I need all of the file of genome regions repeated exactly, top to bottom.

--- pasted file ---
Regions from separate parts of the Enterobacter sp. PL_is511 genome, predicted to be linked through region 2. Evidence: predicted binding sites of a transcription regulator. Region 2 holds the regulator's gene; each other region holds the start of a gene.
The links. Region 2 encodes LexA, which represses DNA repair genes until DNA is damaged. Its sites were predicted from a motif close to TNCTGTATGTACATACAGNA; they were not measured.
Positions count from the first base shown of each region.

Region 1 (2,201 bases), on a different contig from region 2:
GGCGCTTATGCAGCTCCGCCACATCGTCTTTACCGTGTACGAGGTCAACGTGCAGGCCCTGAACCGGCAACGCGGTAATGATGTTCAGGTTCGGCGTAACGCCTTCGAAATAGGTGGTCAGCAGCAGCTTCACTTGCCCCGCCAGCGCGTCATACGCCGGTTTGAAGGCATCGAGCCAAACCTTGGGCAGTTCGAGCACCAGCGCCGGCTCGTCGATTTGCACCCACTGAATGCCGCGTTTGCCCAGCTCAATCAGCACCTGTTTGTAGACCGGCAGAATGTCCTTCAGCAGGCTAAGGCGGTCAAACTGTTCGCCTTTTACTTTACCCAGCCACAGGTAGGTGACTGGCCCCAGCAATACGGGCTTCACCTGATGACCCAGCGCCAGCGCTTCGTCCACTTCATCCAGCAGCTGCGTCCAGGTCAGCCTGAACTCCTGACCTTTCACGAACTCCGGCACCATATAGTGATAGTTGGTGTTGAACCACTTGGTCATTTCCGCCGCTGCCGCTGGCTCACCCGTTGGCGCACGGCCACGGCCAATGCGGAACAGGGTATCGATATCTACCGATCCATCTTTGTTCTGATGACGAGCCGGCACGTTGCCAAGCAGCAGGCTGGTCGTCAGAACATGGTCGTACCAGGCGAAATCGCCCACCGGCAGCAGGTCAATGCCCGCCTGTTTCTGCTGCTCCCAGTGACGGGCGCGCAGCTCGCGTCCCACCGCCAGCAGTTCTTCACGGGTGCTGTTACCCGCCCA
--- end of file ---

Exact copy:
Regions from separate parts of the Enterobacter sp. PL_is511 genome, predicted to be linked through region 2. Evidence: predicted binding sites of a transcription regulator. Region 2 holds the regulator's gene; each other region holds the start of a gene.
The links. Region 2 encodes LexA, which represses DNA repair genes until DNA is damaged. Its sites were predicted from a motif close to TNCTGTATGTACATACAGNA; they were not measured.
Positions count from the first base shown of each region.

Region 1 (2,201 bases), on a different contig from region 2:
GGCGCTTATGCAGCTCCGCCACATCGTCTTTACCGTGTACGAGGTCAACGTGCAGGCCCTGAACCGGCAACGCGGTAATGATGTTCAGGTTCGGCGTAACGCCTTCGAAATAGGTGGTCAGCAGCAGCTTCACTTGCCCCGCCAGCGCGTCATACGCCGGTTTGAAGGCATCGAGCCAAACCTTGGGCAGTTCGAGCACCAGCGCCGGCTCGTCGATTTGCACCCACTGAATGCCGCGTTTGCCCAGCTCAATCAGCACCTGTTTGTAGACCGGCAGAATGTCCTTCAGCAGGCTAAGGCGGTCAAACTGTTCGCCTTTTACTTTACCCAGCCACAGGTAGGTGACTGGCCCCAGCAATACGGGCTTCACCTGATGACCCAGCGCCAGCGCTTCGTCCACTTCATCCAGCAGCTGCGTCCAGGTCAGCCTGAACTCCTGACCTTTCACGAACTCCGGCACCATATAGTGATAGTTGGTGTTGAACCACTTGGTCATTTCCGCCGCTGCCGCTGGCTCACCCGTTGGCGCACGGCCACGGCCAATGCGGAACAGGGTATCGATATCTACCGATCCATCTTTGTTCTGATGACGAGCCGGCACGTTGCCAAGCAGCAGGCTGGTCGTCAGAACATGGTCGTACCAGGCGAAATCGCCCACCGGCAGCAGGTCAATGCCCGCCTGTTTCTGCTGCTCCCAGTGACGGGCGCGCAGCTCGCGTCCCACCGCCAGCAGTTCTTCACGGGTGCTGTTACCCGCCCA